An All-Star is born? The rise of Brian Dozier
As impolitic as it is to say, what with all the "Boston Strong" hullabaloo and the heartfelt and fortunately peaceful return of the Boston Marathon last week, one thing in baseball remains true: It's pretty difficult to like the Red Sox.
Tony Nelson Brian Dozier (second from the left) at the Twins 2014 home opener
Still, the Sox have one of the most exciting and respectable players in the game, a second baseman named Dustin Pedroia. He plays the game hard, always seems to come through in the clutch, and is the spark plug of the team that is, after all, the defending world champion.
The Twins have a guy at second who can now give Pedroia a run for his money as one of the best in the position in the American League: Brian Dozier.
The club drafted Dozier, a Mississippi native, in 2009. Even though he was chosen in the eighth round, he established himself as a top prospect for the club quickly and was the organization's minor league player of the year in 2011.
In 2012, he played 84 games for the major-league team and had middling results despite some high expectations. He often seemed lost at the plate, batting just .233 with an on-base percentage of .271. In fact, it wasn't clear where he was going to play, often looking lost at shortstop as his main position.
Last year was a breakout year for him, when he actually led the team in home runs with 18 to his name. It's more of a testimony to how power-free the Twins were last year - a second baseman is your power hitter, for criminy's sake? - but it showed that Dozier had unexpected talents at the plate. Moreover, the move to second made him a valuable fielder that the Twins needed desperately up the middle - he had a .992 fielding percentage and just six errors in 1,255 innings, that last number being a Twins record low.
The Twins have trotted out some quality fielders at the position in recent years, but all were black holes at the plate, and none seemed to really be an anchor for the team. The team really hasn't had a useful second baseman since they got rid of Chuck Knoblauch in 1997.
Knoblauch was the Twins number-one draft choice in 1989, and won the American League Rookie of the year at age 23, batting .281 with one homer and 50 RBI. It should be noted that the Knobber was playing on the team that won the World Series that year.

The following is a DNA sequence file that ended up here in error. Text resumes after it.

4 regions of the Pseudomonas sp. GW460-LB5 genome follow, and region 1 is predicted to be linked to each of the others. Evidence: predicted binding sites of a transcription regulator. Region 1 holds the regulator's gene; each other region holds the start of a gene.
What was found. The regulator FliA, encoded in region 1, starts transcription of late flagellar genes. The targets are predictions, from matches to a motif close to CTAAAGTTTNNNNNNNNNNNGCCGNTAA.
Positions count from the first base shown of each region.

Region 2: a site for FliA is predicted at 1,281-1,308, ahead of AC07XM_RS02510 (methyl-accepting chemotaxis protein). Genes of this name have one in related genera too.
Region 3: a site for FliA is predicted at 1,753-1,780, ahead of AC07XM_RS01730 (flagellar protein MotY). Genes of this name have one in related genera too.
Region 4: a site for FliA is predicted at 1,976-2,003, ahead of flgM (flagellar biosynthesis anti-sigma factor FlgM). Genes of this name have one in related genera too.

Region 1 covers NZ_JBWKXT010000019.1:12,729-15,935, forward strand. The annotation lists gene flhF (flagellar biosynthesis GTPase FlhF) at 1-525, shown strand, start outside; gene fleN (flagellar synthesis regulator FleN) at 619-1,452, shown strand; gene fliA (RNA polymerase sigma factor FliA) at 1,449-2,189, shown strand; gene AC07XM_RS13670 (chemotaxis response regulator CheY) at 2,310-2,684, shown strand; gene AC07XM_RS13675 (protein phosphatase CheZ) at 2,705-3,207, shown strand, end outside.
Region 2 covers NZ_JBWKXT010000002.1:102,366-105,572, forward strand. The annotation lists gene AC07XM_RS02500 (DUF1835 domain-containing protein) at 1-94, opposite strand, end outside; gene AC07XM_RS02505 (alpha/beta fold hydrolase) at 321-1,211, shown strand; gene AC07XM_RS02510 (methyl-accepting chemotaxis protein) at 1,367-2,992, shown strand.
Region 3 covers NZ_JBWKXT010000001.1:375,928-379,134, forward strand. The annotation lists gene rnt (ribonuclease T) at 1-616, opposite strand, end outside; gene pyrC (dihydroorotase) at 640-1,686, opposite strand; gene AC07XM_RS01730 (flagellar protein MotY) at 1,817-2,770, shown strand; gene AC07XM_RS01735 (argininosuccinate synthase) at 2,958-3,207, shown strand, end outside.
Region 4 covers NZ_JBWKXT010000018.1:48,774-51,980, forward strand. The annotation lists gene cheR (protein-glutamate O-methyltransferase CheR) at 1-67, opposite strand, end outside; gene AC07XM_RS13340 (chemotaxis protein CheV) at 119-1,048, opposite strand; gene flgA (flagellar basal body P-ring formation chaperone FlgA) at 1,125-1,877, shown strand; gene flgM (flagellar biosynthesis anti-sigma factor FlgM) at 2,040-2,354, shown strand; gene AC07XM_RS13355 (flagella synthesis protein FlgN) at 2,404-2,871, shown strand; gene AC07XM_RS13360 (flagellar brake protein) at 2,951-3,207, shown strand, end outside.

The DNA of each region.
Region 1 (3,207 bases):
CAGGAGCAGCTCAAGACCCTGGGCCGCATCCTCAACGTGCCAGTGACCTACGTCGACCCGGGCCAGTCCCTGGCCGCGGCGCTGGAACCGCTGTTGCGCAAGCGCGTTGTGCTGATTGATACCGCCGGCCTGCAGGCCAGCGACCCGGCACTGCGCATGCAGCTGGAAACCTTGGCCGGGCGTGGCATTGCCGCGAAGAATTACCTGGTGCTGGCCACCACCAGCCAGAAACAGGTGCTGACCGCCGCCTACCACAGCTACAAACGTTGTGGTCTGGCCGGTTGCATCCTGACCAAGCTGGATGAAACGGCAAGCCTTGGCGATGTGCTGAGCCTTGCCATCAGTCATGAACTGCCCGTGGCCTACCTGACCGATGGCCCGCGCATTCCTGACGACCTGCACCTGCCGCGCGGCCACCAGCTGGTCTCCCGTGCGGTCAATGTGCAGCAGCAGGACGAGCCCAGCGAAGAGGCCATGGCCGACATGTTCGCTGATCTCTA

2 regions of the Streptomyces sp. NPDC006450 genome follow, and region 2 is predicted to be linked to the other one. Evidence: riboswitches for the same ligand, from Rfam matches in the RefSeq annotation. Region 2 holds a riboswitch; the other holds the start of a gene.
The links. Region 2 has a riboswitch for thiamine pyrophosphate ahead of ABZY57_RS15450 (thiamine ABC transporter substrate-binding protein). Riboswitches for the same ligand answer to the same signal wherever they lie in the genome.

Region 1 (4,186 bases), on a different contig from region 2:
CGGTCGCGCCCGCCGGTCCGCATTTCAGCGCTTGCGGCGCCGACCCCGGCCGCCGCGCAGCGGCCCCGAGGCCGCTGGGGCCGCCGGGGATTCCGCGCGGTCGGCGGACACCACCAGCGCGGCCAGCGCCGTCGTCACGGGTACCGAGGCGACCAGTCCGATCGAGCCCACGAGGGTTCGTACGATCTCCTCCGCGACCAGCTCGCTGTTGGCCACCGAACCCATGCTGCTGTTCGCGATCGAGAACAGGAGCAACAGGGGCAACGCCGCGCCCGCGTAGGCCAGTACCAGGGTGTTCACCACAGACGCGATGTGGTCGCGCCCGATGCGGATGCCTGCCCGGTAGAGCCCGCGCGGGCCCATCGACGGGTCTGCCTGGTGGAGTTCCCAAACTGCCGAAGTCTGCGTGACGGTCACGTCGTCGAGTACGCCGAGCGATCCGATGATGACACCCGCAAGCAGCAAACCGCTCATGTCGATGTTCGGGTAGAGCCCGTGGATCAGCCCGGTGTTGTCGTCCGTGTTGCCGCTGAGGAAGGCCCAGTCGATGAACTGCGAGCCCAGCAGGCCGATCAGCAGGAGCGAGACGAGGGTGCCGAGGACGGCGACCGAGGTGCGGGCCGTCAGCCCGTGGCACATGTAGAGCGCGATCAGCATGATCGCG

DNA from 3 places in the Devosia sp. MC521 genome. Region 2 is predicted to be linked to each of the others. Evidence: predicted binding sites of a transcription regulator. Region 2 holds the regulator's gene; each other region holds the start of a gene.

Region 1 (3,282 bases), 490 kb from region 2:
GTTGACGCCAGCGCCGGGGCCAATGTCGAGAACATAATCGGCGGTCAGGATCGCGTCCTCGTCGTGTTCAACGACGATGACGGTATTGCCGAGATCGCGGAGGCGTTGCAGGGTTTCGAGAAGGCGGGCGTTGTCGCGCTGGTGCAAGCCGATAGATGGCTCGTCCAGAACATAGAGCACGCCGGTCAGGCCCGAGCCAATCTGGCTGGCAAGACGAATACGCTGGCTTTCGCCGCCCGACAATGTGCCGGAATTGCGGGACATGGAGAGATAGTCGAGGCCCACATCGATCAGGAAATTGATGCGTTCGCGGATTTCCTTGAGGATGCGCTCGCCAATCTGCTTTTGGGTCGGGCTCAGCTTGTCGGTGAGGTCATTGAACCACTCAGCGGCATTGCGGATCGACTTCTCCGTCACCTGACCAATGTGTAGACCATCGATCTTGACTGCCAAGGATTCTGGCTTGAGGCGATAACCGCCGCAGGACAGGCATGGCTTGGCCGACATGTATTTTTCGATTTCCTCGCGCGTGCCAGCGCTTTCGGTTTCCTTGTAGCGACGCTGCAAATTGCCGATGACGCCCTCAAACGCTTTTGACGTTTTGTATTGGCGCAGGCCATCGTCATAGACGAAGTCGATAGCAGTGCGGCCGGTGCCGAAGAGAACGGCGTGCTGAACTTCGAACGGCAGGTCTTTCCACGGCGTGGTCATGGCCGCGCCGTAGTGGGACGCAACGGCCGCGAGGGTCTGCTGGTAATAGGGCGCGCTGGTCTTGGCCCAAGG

There are more upsides to Dozier, who is 26 years old. His fielding percentage is better in his first two years than Knoblauch's, and he's had fewer errors in that time. He also has more home runs in his first two seasons, and the two share comparable on-base percentage in that time. (And a relative bargain by today's standards, with a contract of just over half a million this year.)
More than that, Dozier has that somewhat intangible thing in baseball that is sometimes called grit, which Boston's Pedroia has in spades. Two Saturdays ago in Kansas City, Dozier made probably the best play by a second baseman thus far in the year. Moving to a sharp grounder to his right, he stabbed the ball with his glove behind second pass and, while on his chest, tossed it to the shortstop from his glove for a double play that wasn't even close.
People are seriously talking about him for a Gold Glove. His added value is at the plate, where he is the Twins lead-off hitter, an unusual spot for a second baseman. But Dozier has responded. His on-base percentage is .354, despite a .217 batting average, with 19 walks. He's getting on base, which is what lead-off hitters have to do. Because of this, he leads the American League in runs scored, with 24.
Then there's that grit thing coming through. Of his seven home runs this year, five have been lead-off dingers in the first inning.
Dozier may be the tough leader the Twins have been searching for ever since they let Torii Hunter get away. "This is a different team," Dozier said after a recent Twins win, adding that he understands why fans are skeptical after the last three seasons. "This is a good team, and I think we're one of the best."
If he believes it, maybe we should too.